Vegans Having Impact

People have grandiose ideas about what will make a better world, but it's really about being responsible and treating all people nicely, both of which are rarer than you would expect. Our Senior Editor, Keryl Cryer, has certainly demonstrated these qualities. She always managed to keep Vegetarian Journal on schedule, even while helping her family in New Orleans after Hurricane Katrina. We are very sorry to report that, after 10 years of commitment and hard work, Keryl will be leaving us as Senior Editor, due to a recent promotion and increasing responsibilities at her 'day job.' Keryl's diligence made our proofreaders' job too easy. We will greatly miss her as Senior Editor, even though we look forward to seeing her at future VRG events.

As we were searching for someone to take over Keryl's job (since no one can replace her), it was interesting how many people said they were vegetarian but actually still ate one animal product or another. In many ways, it should make all of us feel good that so many people want to be called 'vegetarian.' These 'mostly vegetarians' mean fewer animals slaughtered, less environmental destruction, and hopefully countless numbers of people adopting a more healthful diet.

With so many people calling themselves 'vegetarian,' we wanted to know how many actually never eat meat, fish, poultry, dairy, and eggs. See results from our national Harris Poll. We did not ask about items such as leather or wool, so the poll results refer only to how many people are eating vegetarian and vegan meals rather than how many vegetarians and vegans there are in the country. Can a person be called 'vegan' if he eats vegetables grown with manure or treats people in an unethical fashion? We'll save those debates for web discussion groups.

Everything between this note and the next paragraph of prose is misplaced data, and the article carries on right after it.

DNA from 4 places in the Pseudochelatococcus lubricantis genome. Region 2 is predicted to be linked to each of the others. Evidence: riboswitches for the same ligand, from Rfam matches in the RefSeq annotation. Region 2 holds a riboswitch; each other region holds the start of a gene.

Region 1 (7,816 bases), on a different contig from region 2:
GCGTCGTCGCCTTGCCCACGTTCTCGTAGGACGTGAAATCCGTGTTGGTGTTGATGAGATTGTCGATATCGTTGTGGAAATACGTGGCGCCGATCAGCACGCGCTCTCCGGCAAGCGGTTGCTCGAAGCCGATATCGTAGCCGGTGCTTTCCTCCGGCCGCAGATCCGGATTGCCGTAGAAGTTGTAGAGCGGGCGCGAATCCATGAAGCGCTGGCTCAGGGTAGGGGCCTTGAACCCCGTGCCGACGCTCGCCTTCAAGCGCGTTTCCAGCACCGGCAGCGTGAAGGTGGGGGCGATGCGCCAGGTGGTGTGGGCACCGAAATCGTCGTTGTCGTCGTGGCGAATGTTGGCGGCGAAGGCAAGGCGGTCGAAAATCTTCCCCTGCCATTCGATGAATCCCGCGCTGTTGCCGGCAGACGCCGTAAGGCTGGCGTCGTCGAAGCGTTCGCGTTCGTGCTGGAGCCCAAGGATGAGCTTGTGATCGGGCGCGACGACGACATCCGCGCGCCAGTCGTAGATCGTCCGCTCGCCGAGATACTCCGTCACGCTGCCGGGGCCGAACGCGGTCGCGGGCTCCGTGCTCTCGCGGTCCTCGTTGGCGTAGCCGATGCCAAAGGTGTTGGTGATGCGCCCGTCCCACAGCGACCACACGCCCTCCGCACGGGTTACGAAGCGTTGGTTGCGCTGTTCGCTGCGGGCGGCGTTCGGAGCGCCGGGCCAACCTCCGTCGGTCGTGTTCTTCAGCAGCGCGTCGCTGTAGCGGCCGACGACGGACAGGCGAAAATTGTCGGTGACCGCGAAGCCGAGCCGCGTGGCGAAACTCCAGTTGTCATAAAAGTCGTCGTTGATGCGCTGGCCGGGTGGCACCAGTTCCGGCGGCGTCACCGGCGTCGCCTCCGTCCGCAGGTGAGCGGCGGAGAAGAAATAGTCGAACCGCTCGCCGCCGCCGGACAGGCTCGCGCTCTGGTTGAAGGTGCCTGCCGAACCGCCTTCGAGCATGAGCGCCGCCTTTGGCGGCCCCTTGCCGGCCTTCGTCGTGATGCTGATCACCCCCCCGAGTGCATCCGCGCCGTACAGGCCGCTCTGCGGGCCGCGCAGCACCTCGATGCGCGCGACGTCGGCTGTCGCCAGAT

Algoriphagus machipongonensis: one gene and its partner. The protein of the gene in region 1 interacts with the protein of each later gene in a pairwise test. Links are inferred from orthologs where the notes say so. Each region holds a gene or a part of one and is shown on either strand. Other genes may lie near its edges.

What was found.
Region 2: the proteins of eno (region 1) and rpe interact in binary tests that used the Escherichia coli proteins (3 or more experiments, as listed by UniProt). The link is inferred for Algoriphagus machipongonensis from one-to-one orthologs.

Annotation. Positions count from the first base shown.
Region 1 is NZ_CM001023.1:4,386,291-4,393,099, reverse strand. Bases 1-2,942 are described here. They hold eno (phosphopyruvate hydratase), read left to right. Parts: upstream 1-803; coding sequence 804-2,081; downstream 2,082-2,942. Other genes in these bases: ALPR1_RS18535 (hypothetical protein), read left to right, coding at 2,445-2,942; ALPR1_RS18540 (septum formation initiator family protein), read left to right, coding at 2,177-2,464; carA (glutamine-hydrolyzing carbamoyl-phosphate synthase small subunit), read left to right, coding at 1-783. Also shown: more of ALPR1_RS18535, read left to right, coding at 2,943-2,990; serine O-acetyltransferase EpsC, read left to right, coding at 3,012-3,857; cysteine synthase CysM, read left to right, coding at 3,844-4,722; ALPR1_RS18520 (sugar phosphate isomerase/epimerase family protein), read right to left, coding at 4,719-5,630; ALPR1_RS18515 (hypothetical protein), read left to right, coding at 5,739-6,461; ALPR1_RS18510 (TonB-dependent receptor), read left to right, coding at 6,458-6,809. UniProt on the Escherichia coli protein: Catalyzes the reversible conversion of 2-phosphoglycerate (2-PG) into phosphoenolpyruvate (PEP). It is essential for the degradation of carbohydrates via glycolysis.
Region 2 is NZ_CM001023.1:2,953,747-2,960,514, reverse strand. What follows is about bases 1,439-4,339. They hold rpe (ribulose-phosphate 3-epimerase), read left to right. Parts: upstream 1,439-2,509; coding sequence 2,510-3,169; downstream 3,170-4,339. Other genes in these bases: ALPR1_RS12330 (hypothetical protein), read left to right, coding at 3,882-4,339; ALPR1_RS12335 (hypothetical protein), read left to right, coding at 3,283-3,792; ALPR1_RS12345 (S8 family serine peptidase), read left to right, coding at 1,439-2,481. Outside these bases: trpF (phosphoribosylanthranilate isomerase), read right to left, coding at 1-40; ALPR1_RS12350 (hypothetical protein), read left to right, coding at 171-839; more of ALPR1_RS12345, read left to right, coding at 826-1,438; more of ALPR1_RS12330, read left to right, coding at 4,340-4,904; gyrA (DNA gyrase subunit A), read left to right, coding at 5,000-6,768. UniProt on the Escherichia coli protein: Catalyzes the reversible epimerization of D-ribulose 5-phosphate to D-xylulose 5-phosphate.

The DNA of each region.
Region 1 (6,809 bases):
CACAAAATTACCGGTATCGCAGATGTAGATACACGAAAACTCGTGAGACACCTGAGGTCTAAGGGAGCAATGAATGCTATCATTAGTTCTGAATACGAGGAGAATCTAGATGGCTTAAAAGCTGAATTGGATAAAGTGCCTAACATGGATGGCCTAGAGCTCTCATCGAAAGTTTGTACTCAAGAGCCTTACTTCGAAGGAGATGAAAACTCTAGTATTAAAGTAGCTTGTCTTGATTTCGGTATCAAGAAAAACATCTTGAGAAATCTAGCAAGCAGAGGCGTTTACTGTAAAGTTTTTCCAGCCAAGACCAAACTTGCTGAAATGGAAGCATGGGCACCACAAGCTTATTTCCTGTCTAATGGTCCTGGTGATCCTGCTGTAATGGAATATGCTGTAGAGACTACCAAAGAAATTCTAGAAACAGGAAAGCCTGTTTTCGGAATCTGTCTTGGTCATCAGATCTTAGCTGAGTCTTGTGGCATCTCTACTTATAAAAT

Previously, we asked readers if they would continue to support The VRG if we stopped producing Vegetarian Journal in a print format. Though we had a small sample of responses, most subscribers were extremely passionate about keeping the print version. Currently, we average more than 200,000 people a month coming to our website for information, but we believe these visitors use and see the information differently than do those carefully and leisurely reading a print periodical. VRG faces the same challenges as other media in an Internet world, where consumers are coming to websites for 'free' information. In general, people are now spending their money to support the devices, services, and companies that spread the information rather than actually supporting the efforts it takes to do careful research. How all this evolves over the upcoming years will be interesting to see. As the number of vegans shows, each of us has an impact on how the world develops.

Debra Wasserman & Charles Stahler
Coordinators of The Vegetarian Resource Group